- MSc or equivalent in Civil, Environmental Engineering or Public Health (MPH) degrees, with Water and Sanitation specialization preferred.
- Experience working in humanitarian environments with a minimum of five years professional experience in program design, implementation in the field of environmental health.
- Demonstrated experience in delivering consultative, responsive programming. Previous demonstrated experience in effectively promoting and mainstreaming gender within projects
- Strong experience in working with and coordinating with the UN, donors, INGOs and other stakeholders, and particularly experience in leading coalition-based projects
- Demonstrated experience in project design and development, including needs assessment and proposal development.
- Demonstrated experience in capacity building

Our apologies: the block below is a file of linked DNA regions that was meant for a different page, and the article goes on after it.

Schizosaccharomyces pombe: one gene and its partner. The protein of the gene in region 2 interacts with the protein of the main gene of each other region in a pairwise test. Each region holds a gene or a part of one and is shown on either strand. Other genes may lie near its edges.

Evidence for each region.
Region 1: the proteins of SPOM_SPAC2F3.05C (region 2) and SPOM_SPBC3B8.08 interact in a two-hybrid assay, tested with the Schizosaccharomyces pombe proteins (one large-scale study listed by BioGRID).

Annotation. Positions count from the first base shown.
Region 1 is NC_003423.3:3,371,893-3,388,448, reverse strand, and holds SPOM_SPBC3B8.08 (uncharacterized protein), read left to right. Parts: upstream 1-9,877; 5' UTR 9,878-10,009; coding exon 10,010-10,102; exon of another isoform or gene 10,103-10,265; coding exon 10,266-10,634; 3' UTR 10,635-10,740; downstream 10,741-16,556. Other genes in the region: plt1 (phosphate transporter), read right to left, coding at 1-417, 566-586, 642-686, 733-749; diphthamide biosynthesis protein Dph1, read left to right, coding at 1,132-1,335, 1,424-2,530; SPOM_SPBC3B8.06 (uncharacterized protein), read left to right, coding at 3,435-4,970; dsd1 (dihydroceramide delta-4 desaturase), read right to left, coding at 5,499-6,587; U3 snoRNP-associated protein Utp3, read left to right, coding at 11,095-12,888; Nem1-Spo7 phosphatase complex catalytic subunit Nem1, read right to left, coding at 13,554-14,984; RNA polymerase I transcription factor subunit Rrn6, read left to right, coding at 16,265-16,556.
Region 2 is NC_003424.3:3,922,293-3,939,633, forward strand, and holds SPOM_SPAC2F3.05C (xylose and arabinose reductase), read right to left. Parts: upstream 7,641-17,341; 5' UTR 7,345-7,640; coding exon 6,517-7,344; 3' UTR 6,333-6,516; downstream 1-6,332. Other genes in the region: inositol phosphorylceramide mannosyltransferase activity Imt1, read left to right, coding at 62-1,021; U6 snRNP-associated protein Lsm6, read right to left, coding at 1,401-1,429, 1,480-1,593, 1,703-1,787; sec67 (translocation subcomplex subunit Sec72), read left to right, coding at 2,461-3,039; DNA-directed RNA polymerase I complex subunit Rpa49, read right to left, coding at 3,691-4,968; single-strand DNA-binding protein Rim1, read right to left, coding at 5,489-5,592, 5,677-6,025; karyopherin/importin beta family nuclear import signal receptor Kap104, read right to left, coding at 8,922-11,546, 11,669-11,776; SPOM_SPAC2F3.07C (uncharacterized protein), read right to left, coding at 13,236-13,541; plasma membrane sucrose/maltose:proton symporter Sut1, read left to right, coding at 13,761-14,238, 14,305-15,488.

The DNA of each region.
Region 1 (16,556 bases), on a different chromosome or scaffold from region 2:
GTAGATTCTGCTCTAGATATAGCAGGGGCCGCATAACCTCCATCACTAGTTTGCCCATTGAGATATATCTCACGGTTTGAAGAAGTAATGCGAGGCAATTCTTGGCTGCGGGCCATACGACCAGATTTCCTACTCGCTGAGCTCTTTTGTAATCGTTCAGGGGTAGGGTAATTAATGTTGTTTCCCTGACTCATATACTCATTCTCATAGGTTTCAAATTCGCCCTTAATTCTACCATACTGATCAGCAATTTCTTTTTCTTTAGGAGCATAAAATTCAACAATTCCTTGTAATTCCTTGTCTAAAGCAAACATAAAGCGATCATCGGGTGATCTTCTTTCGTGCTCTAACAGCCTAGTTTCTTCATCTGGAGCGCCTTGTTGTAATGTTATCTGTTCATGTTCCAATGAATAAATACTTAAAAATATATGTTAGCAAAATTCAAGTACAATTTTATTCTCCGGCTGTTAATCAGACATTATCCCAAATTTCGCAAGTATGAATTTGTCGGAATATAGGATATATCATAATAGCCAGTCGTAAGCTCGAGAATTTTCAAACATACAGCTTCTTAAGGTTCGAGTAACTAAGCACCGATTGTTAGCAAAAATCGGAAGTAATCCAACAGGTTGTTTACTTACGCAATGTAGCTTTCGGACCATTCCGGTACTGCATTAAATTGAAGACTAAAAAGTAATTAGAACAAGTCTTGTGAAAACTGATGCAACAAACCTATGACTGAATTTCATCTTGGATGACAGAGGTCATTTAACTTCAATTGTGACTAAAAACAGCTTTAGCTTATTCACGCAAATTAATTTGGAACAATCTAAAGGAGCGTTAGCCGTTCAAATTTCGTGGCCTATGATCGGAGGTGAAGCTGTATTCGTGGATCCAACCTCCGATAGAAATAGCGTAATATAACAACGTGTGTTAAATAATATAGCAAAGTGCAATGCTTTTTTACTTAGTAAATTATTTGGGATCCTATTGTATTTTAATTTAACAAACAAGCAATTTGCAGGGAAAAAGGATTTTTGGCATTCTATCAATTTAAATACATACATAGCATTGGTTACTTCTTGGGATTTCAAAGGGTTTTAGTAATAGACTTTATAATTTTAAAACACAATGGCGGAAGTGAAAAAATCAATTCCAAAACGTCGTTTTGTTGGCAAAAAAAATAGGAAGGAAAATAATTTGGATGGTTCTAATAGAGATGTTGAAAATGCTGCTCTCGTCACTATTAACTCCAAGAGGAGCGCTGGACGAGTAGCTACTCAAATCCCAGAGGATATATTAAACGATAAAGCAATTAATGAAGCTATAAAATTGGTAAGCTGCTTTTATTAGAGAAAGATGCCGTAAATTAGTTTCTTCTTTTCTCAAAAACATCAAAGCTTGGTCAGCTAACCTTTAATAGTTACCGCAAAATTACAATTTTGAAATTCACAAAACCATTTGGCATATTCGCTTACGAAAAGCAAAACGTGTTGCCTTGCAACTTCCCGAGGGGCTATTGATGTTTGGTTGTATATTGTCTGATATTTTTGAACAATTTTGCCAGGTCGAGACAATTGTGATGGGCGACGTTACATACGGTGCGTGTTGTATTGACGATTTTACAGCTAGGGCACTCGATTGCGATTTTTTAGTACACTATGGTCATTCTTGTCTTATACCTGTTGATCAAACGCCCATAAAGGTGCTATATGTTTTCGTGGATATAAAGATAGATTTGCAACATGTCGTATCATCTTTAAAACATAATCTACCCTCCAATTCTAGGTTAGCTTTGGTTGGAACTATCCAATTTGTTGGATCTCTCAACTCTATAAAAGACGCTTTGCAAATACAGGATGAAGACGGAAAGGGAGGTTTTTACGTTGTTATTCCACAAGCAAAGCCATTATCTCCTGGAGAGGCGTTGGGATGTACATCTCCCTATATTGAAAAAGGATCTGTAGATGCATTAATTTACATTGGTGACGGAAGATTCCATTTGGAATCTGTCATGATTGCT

- Demonstrated experience in project management, including budget management
- Understanding of protection principles and likely protection concerns arising in the context as well as conflict sensitivity
- Strong interpersonal, intercultural and communication skills.
- Excellent analytical and writing skills
- Fluency in English; Swahili, Kirundi and French languages a strong advantage.
- Excellent oral and written skills and computer skills.
Lodging in Kasulu is in a shared IRC guesthouse, together with other IRC staff. All IRC sites have electricity and internet. In Kibondo, lodging is in a hotel.
The IRC and IRC workers must adhere to the values and principles outlined in IRC Way – Standards for Professional Conduct. These are Integrity, Service, and Accountability. In accordance with these values, the IRC operates and enforces policies on Beneficiary Protection from Exploitation and Abuse, Child Safeguarding, Anti Workplace Harassment, Fiscal Integrity, and Anti-Retaliation